Honors College Theses

Publication Date



Chemistry (B.S.)

Document Type and Release Option

Thesis (open access)

Faculty Mentor

Dr. Gary Guillet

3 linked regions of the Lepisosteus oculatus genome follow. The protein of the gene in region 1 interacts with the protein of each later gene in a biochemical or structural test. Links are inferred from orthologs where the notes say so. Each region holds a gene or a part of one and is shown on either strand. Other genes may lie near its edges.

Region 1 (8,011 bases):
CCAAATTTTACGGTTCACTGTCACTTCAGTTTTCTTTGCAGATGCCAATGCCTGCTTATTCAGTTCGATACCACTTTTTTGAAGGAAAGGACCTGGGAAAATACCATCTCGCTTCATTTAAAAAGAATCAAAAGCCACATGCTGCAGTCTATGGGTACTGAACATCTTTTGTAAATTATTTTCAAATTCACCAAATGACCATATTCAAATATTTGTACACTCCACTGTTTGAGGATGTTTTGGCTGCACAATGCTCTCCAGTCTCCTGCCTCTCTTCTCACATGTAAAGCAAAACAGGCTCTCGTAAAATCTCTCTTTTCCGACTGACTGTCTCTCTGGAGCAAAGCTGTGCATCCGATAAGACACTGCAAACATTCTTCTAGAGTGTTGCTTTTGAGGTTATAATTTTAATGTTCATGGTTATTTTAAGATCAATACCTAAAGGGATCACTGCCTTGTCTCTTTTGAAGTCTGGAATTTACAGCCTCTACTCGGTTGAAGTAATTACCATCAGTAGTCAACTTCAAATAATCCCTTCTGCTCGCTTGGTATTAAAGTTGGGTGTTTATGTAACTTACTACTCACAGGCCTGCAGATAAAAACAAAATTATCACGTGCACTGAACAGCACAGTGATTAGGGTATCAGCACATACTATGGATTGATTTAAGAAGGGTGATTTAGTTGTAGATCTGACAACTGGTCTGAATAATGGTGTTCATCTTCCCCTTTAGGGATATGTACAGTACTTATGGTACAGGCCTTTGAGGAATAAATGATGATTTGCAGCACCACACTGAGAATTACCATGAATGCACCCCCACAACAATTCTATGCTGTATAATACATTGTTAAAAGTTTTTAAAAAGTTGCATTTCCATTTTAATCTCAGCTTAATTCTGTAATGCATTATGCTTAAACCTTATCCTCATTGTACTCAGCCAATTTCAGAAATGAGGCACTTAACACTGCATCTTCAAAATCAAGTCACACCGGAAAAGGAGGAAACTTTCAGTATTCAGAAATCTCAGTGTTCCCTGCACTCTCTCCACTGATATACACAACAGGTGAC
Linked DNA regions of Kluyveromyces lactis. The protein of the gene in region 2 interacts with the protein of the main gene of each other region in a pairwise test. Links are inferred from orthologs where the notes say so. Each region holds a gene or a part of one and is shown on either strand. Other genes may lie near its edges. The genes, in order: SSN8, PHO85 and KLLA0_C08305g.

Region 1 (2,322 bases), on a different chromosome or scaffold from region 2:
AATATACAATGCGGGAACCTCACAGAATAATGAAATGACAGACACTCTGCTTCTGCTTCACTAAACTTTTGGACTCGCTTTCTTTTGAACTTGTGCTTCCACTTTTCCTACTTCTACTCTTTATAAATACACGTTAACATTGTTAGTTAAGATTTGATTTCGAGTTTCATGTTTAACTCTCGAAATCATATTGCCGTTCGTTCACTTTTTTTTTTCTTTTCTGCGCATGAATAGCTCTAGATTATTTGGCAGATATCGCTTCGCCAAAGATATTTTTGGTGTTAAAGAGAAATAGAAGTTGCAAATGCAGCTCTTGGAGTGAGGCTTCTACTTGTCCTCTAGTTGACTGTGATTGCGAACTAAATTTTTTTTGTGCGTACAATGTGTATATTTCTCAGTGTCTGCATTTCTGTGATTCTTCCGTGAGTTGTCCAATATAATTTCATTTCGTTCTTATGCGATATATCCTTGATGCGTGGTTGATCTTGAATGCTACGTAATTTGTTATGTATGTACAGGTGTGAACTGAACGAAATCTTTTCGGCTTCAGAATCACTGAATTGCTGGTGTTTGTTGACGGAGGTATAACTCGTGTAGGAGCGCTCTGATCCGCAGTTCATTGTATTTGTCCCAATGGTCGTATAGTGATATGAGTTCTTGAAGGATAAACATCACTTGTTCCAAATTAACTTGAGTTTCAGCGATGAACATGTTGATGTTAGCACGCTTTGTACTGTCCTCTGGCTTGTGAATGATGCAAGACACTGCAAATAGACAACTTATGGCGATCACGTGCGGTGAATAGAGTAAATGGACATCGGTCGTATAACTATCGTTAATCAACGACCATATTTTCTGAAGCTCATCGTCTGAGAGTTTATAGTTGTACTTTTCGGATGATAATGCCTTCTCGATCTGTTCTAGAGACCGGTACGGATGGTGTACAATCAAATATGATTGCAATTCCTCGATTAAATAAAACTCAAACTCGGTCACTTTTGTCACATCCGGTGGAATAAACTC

Extended metal atom chains (EMAC) are multimetallic complexes that feature a linear metal chain with metal-metal bonds surrounded by stabilizing ligand molecules. When EMACs are formed with paramagnetic metal ions, unique magnetic properties can be derived from direct metal to metal communication. The challenge is that EMAC complexes are challenging to synthesize due to the inherent weakness of most M-M bonds and the specificity of the ligands required to stabilize EMACs. In prior work by the Guillet group, the silyl aminopyridine (SAP) ligands were observed to stabilize very unique triiron complexes, but they were inherently unstable. In other work, scaffolded N,N,N-tris(2-(2-pyridylamino)ethyl)amine or H3(py3ren) compounds were observed to form stable homo- and hetero-diimetallic complexes. This work attempted to combine these ideas to make EMACs with increased stability. More readily available alkylamines were used to synthesize 2,6-Diaminopyridine (DAm1) ligands while a derivative, 2-Bromo-6-methylaminopyridine (Am1), was used to try and synthesize a tren-based scaffolded ligand similar to H3(py3tren). The DAm1 and Am1 compounds were successfully synthesized through a pressure tube method using high heat and pressure to push the reactions forward. The reactions were monitored through TLC and characterized through 1H and 13C NMR. The percent yields for DAm1 and Am1 were 37.7% and 54.1%, respectively. The scaffolding ligand procedure had some complications due to three reactions to add the three Am1 molecules onto one tren molecule. After exploring several methods, the most promising was a modified version of the method used to synthesize H3(py3tren) and the pressure tube method used for the alkylaminopyridines. Future research will focus on this method and explore other methods to synthesize the scaffolding ligand.